The price we pay for using the GF. This article contains major spoilers for Final Fantasy VIII. You can forget reading this and return home by clicking here.
Time passes. And with the passing of time, comes the end. In Final Fantasy VIII’s world, the end means the compression of all time and space, so the end is also the beginning. Are we any closer to finding out what exactly Guardian Forces are and how they work, after all this? They’re pretty much everywhere, for one thing, and they eat your thoughts; they can control the flow of time and space with their god-like powers even though they seem eternally trapped; and they’ve been subjected to endless experimentation that nobody really wants to talk about. It’s tempting to cast them off at this point as a sort of unknowable anomaly in Squall and friends’ universe, but at the same time their ubiquity suggests they must play some vital role in how things work. At the end of the official GF list, there’s even a strong indication that they are involved in the shaping of reality itself, with their forms and powers far outstripping anything other entities are capable of, apart from Ultimecia.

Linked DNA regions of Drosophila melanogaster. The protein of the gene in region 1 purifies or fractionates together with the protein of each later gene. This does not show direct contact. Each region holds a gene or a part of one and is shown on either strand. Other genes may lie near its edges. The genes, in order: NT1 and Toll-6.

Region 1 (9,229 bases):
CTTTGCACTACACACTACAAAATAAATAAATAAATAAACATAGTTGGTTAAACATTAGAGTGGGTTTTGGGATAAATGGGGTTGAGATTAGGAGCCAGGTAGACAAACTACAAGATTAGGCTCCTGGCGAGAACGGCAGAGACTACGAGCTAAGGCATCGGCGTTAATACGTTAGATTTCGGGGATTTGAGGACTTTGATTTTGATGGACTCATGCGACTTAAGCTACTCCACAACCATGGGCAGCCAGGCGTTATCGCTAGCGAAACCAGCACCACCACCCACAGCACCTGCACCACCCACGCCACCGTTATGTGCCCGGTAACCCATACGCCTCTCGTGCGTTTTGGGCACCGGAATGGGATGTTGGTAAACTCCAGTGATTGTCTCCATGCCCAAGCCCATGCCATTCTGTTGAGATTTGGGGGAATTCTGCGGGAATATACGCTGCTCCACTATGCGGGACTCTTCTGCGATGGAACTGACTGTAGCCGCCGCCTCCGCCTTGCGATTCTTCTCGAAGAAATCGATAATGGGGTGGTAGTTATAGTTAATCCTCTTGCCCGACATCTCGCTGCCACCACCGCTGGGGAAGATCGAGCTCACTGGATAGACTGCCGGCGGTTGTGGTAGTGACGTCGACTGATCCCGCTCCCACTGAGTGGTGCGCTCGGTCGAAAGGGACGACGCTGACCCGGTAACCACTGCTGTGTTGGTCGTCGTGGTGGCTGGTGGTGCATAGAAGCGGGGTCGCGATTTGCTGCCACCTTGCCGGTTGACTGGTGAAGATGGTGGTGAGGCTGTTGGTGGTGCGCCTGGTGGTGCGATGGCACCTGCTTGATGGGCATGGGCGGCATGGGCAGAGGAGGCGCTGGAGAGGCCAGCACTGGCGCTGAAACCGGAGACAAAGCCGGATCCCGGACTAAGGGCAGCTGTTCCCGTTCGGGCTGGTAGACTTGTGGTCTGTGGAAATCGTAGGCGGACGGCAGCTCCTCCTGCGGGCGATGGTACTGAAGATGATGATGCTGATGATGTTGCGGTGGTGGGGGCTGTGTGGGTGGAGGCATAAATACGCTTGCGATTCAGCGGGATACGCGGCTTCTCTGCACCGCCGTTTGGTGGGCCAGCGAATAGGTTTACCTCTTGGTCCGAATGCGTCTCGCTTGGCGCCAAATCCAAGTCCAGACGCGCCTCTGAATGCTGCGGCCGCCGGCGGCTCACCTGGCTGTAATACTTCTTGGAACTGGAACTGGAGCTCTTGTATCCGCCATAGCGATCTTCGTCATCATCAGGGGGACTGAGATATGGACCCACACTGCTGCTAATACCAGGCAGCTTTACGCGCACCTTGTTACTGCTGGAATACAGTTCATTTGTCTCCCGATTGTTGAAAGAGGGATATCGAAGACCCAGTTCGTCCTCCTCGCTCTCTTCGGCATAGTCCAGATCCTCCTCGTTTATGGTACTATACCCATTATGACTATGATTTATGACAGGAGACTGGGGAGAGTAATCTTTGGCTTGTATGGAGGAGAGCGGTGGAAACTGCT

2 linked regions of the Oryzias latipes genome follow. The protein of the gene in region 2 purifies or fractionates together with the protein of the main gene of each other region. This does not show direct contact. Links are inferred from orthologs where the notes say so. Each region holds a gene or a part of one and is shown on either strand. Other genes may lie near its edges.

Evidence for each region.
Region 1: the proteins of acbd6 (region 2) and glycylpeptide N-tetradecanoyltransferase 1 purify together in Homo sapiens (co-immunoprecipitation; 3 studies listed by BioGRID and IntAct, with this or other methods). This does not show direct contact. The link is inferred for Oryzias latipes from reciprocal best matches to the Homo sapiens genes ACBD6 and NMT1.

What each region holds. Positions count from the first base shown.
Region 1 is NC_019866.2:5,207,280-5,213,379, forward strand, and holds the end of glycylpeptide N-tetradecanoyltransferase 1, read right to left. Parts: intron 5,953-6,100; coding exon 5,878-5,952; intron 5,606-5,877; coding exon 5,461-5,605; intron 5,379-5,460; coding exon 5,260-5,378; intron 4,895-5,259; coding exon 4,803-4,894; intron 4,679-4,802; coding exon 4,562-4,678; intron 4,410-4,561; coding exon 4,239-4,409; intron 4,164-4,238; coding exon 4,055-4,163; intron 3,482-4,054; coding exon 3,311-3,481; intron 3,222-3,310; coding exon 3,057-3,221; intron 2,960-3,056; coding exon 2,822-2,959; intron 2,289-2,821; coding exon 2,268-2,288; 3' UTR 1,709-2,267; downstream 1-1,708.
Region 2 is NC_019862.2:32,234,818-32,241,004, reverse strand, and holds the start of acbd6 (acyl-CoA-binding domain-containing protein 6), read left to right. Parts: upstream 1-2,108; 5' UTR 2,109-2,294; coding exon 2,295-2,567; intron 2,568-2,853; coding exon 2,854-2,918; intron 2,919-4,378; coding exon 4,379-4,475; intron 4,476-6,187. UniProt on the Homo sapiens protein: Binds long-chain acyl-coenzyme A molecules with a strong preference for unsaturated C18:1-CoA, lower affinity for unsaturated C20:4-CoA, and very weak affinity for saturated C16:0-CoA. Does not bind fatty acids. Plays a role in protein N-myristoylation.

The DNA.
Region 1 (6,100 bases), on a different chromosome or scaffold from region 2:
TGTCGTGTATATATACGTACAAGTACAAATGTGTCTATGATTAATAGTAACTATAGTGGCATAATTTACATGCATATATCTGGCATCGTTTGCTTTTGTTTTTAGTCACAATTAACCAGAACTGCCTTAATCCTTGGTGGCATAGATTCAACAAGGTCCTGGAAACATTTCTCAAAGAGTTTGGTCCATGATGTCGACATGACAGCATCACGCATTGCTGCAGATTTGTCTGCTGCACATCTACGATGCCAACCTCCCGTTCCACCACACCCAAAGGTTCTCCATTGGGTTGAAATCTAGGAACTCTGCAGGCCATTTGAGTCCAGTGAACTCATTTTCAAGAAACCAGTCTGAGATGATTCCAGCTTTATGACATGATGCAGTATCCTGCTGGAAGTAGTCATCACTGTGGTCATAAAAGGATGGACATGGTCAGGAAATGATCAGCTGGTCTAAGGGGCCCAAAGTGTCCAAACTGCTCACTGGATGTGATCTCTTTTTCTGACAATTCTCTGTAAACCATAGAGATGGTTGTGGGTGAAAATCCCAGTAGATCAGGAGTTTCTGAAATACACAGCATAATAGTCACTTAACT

“GF gives us strength. The stronger the GF, the stronger we become.”
There are no more Guardian Forces to pick apart, though, right? The list is complete, the endgame approaches. Actually, it turns out there are a few optional, pseudo-GFs floating around the game that are surprisingly relevant to the discussion. And, despite FFVIII’s reputation for a scattered and unfinished narrative, one of them might be the key to figuring out what the whole game is supposed to be about. That’s right, it’s been at least two discs since summons had any visible role in the plot, but maybe it’s about to turn around. Which would be particularly nice given the effort the game puts into making them seem like a big, scary, mind-eating problem at the beginning, all the while jamming them indiscriminately into the heads of children.